- Lisa McKellar Poursine
Many Restaurants are Exposing Themselves to FLSA Lawsuits with their Automatic Gratuity Policies
Updated: Sep 30, 2022
The Fair Labor Standards Act (“FLSA”) regulates the wages earned by tipped employees. Under the FLSA, tipped employees are entitled to an employer-paid wage of at least $2.13 per hour, more if tips received do not total $5.12 an hour (based on the current federal minimum wage of $7.25). This means employers can claim what is called a tip credit of up to $5.12 against the federal minimum wage, as outlined by section 3(m) of the FLSA if their tips, combined with their hourly wage, do not reach the minimum wage standard. Note, however, that in Florida, the minimum employer-paid cash wage is $6.98 for tipped workers.
Most states, including Florida, have minimum wage requirements which differ from those set forth by the federal Fair Labor Standards Act. If a state minimum wage is different from the federal minimum wage, the state is required to pay whichever is highest, which in Florida is $11.00 per hour as of September 30, 2022. Employees must retain all of their tips, except if the tipped employees participate in a valid tip pooling arrangement. Tip pooling is allowed by the FLSA and occurs when service employees who regularly receive tips collect their tips at the end of a given night and distribute it among those same tipped employees.
Many restaurants, especially those in South Florida commonly include an added charge on a customer’s bill, which is known as an automatic gratuity. According to Fla. Stat. § 509.214, if a Florida restaurant is going to add an automatic gratuity or service charge to a customer’s bill, it must give notice on the food menu and on the face of the bill that the automatic gratuity is included. In Miami-Dade County, if a restaurant in adds an automatic tip, it must post a notice conspicuously, either on a sign or in a statement on the business’s menu or price listing in the same form and manner as the other items on the menu or price listing, and written in a legible manner in English, Spanish and Creole. Miami-Dade County, Fla., Code of Ordinances § 8A-110.1(3).
The U.S. Court of Appeals for the Eleventh Circuit recently ruled that the Ritz-Carlton hotel chain will need to face a class action lawsuit under accusations of deceptively adding gratuities to customers’ dining bills at its 49 restaurants in Florida in Michael Fox v. The Ritz-Carlton Hotel Company L.L.C. The lawsuit’s plaintiff, Michael Fox, claims that the Ritz-Carlton automatically added tips to customers’ bills at its restaurants without properly disclosing that it would do so or the mandatory nature of those charges.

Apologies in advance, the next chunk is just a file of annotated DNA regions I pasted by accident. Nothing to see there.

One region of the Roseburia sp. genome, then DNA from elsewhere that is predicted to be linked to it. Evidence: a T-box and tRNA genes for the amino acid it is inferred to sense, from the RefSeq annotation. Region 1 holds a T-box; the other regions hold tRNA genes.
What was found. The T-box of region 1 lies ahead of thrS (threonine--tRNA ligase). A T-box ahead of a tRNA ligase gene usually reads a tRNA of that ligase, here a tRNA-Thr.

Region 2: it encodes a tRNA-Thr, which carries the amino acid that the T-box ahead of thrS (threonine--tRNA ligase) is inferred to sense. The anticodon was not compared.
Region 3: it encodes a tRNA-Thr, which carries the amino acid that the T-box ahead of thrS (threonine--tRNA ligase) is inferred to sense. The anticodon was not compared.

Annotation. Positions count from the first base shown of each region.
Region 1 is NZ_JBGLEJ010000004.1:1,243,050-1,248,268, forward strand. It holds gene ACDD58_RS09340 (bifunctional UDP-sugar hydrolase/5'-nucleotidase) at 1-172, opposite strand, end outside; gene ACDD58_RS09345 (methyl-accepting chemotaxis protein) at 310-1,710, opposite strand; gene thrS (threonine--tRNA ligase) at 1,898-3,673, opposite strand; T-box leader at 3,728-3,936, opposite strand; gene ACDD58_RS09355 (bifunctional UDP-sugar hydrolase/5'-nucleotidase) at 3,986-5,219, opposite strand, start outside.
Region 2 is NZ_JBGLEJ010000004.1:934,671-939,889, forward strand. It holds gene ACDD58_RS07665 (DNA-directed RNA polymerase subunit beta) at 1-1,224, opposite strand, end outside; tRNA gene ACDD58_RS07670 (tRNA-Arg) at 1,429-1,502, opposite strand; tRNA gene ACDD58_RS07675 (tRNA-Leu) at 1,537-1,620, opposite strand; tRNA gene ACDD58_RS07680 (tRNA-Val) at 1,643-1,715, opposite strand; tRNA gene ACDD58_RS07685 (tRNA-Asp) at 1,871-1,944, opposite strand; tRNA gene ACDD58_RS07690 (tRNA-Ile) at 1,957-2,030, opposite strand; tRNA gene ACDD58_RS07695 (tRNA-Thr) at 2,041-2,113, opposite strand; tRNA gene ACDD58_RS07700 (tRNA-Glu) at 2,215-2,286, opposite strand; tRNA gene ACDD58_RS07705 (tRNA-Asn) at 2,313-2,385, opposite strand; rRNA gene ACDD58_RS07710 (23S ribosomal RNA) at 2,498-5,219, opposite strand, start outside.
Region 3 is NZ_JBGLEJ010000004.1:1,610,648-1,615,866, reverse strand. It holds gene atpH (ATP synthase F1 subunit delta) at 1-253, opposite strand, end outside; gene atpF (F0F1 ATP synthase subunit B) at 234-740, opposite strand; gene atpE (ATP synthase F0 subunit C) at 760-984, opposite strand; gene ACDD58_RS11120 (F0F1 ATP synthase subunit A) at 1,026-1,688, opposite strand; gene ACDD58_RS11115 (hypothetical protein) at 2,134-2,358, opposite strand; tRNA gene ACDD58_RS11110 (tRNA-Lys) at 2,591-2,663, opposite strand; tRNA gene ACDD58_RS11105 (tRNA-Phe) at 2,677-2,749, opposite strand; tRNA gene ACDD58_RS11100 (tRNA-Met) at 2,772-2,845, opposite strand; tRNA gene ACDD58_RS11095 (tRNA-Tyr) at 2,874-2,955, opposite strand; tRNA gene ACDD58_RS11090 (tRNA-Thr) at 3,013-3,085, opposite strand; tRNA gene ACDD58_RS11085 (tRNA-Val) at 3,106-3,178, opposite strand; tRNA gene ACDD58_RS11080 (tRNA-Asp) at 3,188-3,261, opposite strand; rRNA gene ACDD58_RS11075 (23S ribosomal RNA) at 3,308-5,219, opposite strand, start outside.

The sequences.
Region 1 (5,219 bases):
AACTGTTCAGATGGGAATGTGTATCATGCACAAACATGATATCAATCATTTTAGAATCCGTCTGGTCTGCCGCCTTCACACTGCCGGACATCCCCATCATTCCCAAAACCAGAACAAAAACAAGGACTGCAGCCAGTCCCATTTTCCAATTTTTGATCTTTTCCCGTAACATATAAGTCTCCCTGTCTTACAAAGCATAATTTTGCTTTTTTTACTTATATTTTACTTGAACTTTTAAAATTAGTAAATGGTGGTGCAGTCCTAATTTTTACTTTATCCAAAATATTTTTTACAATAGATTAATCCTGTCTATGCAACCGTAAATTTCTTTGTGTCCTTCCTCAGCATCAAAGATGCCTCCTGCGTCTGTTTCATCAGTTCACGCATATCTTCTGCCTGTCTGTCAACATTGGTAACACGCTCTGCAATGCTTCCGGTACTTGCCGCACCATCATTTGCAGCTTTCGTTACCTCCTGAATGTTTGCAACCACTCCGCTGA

Additionally, the Fourth Circuit recently ruled that automatic gratuities are not tips as defined by the Fair Labor Standards Act (FLSA) in Wai Tom v. Hospitality Ventures LLC No. 18-2509 (4th Cir. Nov. 24, 2020) and can therefore not be included in tip pools without violating the FLSA. Further, Revenue Ruling 2012-18, defines automatic gratuities as service charges, which are considered restaurant income. The IRS clarified that in determining whether a payment is a tip or service charge the following must be considered: 1) The payment must be made free from compulsion; 2) The customer must have the unrestricted right to determine the amount; 3) The payment should not be the subject of negotiation or dictated by employer policy; and 4) Generally, the customer has the right to determine who receives the payment. The IRS concluded that the absence of any of the four factors creates a doubt as to whether a payment is a tip and indicates that the payment may be a service charge. Thus, automatic gratuities—which fail to meet the criteria above—are service charges. This implies restaurant employers cannot attribute automatic gratuities toward an employees’ overall wage using tip credits in order to meet the applicable minimum wage standard.
There are a number of restaurants in Brickell, and Miami Beach that are currently violating the law and are exposing themselves to FLSA lawsuits. It’s just a matter of time before they are sued.
If you believe that your restaurant may be in violation of the FLSA or have received a demand letter or lawsuit for a violation of the FLSA, call McKellar Poursine, P.L.L.C. at (305) 721-2954 to discuss whether we can help you.
Special thanks to Dion M. Ruiz, University of California Davis School of Law, J.D. Candidate 2022 for his assistance in writing this article.